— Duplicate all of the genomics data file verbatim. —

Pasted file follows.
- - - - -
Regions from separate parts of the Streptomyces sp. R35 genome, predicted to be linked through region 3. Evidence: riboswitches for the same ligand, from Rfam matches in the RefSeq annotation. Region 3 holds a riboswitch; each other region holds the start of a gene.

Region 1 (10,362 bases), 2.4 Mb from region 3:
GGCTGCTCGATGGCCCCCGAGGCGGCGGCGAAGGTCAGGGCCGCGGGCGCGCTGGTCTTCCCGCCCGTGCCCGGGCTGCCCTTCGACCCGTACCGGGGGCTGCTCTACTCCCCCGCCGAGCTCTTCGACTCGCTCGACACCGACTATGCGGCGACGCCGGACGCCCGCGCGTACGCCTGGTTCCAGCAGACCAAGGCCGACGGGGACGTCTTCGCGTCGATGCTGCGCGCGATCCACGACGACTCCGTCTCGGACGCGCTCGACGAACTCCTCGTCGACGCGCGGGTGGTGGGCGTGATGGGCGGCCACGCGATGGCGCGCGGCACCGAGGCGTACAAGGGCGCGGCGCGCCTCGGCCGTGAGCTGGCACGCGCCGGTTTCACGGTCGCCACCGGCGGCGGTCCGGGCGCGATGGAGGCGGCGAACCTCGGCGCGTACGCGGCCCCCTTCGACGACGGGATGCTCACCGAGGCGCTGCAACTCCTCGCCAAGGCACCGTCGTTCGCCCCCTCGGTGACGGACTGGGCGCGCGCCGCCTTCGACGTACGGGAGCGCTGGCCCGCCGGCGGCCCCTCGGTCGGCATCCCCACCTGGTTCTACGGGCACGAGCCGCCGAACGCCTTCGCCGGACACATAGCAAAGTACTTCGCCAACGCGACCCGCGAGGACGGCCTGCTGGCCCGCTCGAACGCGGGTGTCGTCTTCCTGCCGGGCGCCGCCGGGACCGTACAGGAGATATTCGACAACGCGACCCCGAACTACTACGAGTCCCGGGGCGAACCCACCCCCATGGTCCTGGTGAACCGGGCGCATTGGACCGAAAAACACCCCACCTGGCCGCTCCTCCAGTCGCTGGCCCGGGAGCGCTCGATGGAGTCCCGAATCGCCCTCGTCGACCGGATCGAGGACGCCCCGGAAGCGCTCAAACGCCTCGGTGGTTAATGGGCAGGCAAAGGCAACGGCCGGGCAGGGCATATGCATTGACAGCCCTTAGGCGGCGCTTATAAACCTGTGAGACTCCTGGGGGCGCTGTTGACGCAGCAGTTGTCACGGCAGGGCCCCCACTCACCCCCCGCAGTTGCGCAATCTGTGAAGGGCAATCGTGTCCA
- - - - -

Regions from separate parts of the Streptomyces sp. R35 genome, predicted to be linked through region 3. Evidence: riboswitches for the same ligand, from Rfam matches in the RefSeq annotation. Region 3 holds a riboswitch; each other region holds the start of a gene.

Region 1 (10,362 bases), 2.4 Mb from region 3:
GGCTGCTCGATGGCCCCCGAGGCGGCGGCGAAGGTCAGGGCCGCGGGCGCGCTGGTCTTCCCGCCCGTGCCCGGGCTGCCCTTCGACCCGTACCGGGGGCTGCTCTACTCCCCCGCCGAGCTCTTCGACTCGCTCGACACCGACTATGCGGCGACGCCGGACGCCCGCGCGTACGCCTGGTTCCAGCAGACCAAGGCCGACGGGGACGTCTTCGCGTCGATGCTGCGCGCGATCCACGACGACTCCGTCTCGGACGCGCTCGACGAACTCCTCGTCGACGCGCGGGTGGTGGGCGTGATGGGCGGCCACGCGATGGCGCGCGGCACCGAGGCGTACAAGGGCGCGGCGCGCCTCGGCCGTGAGCTGGCACGCGCCGGTTTCACGGTCGCCACCGGCGGCGGTCCGGGCGCGATGGAGGCGGCGAACCTCGGCGCGTACGCGGCCCCCTTCGACGACGGGATGCTCACCGAGGCGCTGCAACTCCTCGCCAAGGCACCGTCGTTCGCCCCCTCGGTGACGGACTGGGCGCGCGCCGCCTTCGACGTACGGGAGCGCTGGCCCGCCGGCGGCCCCTCGGTCGGCATCCCCACCTGGTTCTACGGGCACGAGCCGCCGAACGCCTTCGCCGGACACATAGCAAAGTACTTCGCCAACGCGACCCGCGAGGACGGCCTGCTGGCCCGCTCGAACGCGGGTGTCGTCTTCCTGCCGGGCGCCGCCGGGACCGTACAGGAGATATTCGACAACGCGACCCCGAACTACTACGAGTCCCGGGGCGAACCCACCCCCATGGTCCTGGTGAACCGGGCGCATTGGACCGAAAAACACCCCACCTGGCCGCTCCTCCAGTCGCTGGCCCGGGAGCGCTCGATGGAGTCCCGAATCGCCCTCGTCGACCGGATCGAGGACGCCCCGGAAGCGCTCAAACGCCTCGGTGGTTAATGGGCAGGCAAAGGCAACGGCCGGGCAGGGCATATGCATTGACAGCCCTTAGGCGGCGCTTATAAACCTGTGAGACTCCTGGGGGCGCTGTTGACGCAGCAGTTGTCACGGCAGGGCCCCCACTCACCCCCCGCAGTTGCGCAATCTGTGAAGGGCAATCGTGTCCA